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Written by: Nalani Gordon & Marc Hernandez
Published: March 2023

In 1987, Congress first declared March to be Women’s History Month as a way to recognize and celebrate the achievements of women. This recognition would be incomplete without acknowledging the contributions of women lawyers in particular. And while celebrating the trailblazing work of women in the law, we should also acknowledge the historical and current realities of our profession, so we can work toward what the American Bar Association refers to as a “more inclusive, just, and equitable profession” in the future.

The Past

A century and three years ago, women had no constitutionally guaranteed right to vote. The eventual passage of the Nineteenth Amendment was far from preordained. It was the result of decades-long relentless work of countless individuals including suffragists like Sojourner Truth, Susan B. Anthony, Elizabeth Cady Stanton, and the many others who supported them, marched with them, and demanded change.

In 1970, women comprised only 3 percent of the legal profession. A decade later, Sandra Day O’Connor was appointed to the Supreme Court of the United States, becoming the first female associate justice on the high court. However, a decade after that, in 1990, the Florida Supreme Court’s Gender Bias Study Commission concluded that “discrimination based solely on one’s gender was a reality that permeates Florida’s legal system.”

Fortunately, in the ensuing years the number of women serving as U.S. Supreme Court justices has increased. At present, that number is four, but four is a minority. Ruth Bader Ginsburg, a pioneering Supreme Court justice and champion for women’s rights, famously once said that there would be enough women on the Supreme Court “when there are nine.” Justice Ginsburg acknowledged that some were shocked by this statement, but as she explained, “there’[s] been nine men, and nobody’s ever raised a question about that.”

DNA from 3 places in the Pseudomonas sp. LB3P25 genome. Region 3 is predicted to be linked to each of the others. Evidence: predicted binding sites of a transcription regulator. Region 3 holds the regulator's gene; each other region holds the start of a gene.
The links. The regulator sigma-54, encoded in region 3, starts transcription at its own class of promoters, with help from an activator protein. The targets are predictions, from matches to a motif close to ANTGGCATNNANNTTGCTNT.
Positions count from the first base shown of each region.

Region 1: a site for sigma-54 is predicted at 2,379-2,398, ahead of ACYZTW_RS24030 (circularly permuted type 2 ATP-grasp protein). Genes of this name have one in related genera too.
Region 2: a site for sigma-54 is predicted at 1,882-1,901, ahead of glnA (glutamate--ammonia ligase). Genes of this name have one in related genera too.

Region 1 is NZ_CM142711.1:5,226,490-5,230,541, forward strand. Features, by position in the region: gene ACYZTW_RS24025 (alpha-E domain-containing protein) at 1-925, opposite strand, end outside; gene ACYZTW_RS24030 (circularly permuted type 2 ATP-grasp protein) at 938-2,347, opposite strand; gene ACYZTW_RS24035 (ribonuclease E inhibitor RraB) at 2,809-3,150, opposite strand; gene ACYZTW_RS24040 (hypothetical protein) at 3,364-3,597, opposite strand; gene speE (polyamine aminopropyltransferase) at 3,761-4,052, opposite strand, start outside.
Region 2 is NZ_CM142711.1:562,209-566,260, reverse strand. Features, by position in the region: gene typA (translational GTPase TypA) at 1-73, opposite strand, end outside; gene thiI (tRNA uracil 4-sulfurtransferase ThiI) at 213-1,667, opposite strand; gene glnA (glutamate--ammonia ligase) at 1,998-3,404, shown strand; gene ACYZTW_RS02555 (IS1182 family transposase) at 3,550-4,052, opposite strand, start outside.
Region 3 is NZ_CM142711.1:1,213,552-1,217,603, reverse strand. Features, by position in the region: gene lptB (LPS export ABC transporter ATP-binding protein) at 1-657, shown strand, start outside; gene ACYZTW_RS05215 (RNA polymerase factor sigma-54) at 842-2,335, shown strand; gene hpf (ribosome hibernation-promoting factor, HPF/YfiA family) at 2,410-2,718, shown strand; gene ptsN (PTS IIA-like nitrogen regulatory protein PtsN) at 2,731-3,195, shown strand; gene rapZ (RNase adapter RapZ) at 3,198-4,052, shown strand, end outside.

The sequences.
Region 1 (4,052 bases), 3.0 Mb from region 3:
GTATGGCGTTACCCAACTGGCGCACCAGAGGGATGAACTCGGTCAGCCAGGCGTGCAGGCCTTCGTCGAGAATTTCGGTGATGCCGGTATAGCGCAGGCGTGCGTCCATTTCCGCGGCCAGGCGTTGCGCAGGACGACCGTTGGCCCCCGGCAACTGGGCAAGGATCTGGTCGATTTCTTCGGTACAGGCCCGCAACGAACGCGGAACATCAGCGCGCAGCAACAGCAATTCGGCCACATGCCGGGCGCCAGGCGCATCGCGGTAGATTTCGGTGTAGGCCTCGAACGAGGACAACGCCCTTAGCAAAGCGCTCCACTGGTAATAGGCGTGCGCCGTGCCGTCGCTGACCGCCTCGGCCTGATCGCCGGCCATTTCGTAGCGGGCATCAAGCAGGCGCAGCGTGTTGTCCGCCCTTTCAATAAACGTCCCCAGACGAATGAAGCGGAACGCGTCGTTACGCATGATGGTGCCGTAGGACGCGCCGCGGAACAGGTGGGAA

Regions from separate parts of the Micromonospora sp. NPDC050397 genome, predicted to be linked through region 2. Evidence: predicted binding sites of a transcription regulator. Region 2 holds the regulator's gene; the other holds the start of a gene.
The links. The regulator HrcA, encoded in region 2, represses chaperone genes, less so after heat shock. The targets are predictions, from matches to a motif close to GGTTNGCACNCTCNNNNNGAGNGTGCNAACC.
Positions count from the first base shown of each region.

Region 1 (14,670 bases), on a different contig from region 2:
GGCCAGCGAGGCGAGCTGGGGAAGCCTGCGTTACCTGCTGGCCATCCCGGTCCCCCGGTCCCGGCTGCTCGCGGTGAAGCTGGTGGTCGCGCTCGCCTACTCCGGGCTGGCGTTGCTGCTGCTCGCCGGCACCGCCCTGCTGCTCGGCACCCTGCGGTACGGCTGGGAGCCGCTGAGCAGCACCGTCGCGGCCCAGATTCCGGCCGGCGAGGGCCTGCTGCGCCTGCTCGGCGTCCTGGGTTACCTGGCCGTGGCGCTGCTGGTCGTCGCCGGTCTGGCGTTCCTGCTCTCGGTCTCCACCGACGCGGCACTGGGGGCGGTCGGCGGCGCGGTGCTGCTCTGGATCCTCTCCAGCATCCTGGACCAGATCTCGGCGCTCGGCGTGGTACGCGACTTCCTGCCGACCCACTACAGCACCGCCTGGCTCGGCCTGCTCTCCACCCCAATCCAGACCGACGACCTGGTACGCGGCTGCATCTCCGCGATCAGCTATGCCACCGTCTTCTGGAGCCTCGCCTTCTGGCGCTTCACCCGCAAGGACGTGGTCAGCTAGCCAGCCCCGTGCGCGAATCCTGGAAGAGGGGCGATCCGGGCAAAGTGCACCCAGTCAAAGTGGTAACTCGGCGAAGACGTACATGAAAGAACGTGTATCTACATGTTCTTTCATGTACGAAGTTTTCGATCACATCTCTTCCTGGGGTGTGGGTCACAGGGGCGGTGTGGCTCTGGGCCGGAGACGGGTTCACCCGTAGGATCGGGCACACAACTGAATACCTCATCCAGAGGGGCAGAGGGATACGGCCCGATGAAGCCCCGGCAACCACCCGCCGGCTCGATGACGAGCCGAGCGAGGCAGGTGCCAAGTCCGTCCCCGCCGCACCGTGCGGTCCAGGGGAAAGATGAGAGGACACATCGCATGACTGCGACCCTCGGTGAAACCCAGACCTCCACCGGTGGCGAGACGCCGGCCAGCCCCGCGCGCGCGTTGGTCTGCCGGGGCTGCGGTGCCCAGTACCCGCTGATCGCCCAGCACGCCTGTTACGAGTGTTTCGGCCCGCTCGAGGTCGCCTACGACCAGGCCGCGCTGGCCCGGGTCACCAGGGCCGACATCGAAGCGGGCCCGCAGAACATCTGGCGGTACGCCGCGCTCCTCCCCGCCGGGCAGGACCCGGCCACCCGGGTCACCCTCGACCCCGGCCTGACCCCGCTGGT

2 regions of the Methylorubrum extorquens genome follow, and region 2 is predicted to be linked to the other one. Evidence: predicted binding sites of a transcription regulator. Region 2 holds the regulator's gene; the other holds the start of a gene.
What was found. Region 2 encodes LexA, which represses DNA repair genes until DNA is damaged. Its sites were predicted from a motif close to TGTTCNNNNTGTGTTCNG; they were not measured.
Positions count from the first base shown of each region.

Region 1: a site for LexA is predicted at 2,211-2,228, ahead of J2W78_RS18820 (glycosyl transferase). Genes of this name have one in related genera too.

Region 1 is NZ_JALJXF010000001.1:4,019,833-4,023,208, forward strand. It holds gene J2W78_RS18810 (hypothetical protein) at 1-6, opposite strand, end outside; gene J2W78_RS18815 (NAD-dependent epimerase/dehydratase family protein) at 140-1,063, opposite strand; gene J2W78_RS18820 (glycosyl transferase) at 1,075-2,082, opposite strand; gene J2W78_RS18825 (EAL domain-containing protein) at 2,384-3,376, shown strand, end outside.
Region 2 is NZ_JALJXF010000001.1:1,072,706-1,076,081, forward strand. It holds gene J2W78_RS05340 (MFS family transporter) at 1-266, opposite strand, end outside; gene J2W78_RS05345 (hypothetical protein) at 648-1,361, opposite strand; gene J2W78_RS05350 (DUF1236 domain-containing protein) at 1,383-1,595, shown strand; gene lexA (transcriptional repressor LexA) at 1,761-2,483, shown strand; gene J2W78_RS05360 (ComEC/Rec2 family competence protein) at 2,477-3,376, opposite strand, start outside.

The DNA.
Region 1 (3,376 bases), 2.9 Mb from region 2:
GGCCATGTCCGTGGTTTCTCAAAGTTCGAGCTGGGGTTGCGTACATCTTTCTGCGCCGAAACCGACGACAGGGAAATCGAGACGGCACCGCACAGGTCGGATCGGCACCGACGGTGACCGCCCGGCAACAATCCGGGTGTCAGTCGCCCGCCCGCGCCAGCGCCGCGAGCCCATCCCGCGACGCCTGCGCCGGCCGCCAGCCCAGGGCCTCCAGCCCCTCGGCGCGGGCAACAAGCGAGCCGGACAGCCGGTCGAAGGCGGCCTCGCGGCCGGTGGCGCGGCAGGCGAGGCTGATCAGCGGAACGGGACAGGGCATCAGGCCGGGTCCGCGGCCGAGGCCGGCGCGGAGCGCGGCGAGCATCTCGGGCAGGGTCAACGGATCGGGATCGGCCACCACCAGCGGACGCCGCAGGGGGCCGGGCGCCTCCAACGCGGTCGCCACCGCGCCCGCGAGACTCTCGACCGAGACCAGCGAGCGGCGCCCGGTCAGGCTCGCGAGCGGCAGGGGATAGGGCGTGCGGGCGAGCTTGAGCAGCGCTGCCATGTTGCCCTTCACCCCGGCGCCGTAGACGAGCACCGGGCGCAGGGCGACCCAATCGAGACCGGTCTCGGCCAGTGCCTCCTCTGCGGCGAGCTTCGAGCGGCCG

The Present

Currently, the number of women in the legal profession is closer to 38 percent according to the Florida Bar. Yet, this is far from an accomplishment given that women make up 50 percent or more of first-year law students, indicating that many women are being forced out of the profession or choosing to leave. Moreover, the women who remain in the profession are not proportionately represented as partners in law firms, judges, or in other top-level positions like deans of law schools. In Florida Bar surveys, women lawyers also have reported that they continue to be adversely and uniquely affected by gender stereotypes, harassment, unequal pay, and work-life balance issues. As Justice O’Connor recognized:

Despite the encouraging and wonderful gains and the changes for women which have occurred in my lifetime, there is still room to advance and to promote correction of the remaining deficiencies and imbalances.

In other words, it is far too early to declare victory in the struggle to eliminate bias against women lawyers and unjust barriers to their entry in the legal profession. We have work to do.

The Future

As a bar and a profession, we have a number of opportunities to promote the advancement of women lawyers.

One avenue of support and empowerment is available through voluntary bar associations and civic organizations like the Florida Association for Women Lawyers (FAWL). FAWL has a long track record of working toward gender equality in the legal profession and the community as a whole. The association also plays an instrumental role in promoting the leadership of women lawyers by encouraging them to join the judiciary, committees in the Florida Bar, and executive boards for non-profit organizations. Similarly, the Sheree Davis Cunningham Black Women Lawyers Association, which was recently founded in 2021 by three stellar attorneys from our community, focuses on empowering and supporting black women in the legal profession. This organization will undoubtedly have a profound impact on the women lawyers in Palm Beach County and beyond.

In addition to participating in voluntary bar associations, attorneys have the responsibility on an individual, organizational, and societal level, to work toward a “more inclusive, just, and equitable profession.” As individuals, we can mentor, support, and invest in women lawyers. All of this can be done without a formalized structure and without significant effort. As members of organizations and society, we can educate others regarding the value of representation, ensure that women are heard, and give women the same opportunities that are available to others. The key is speaking up and acting because if we wait for someone else to do so then no one will.

The responsibility for creating a more equitable legal profession—a  profession that demands equality under law—lies with us. And if we faithfully discharge our responsibility, we can take pride in the fact that we have not only honored the work of past pioneers but also the work of those who still walk among us.

Nalani Gordon is an associate at Gunster. Her main areas of practice are employment law, Title IX, and business litigation. Marc Hernandez is a board-certified appellate attorney at Lytal, Reiter, Smith, Ivey & Fronrath, focusing on personal injury, medical malpractice, and products liability cases.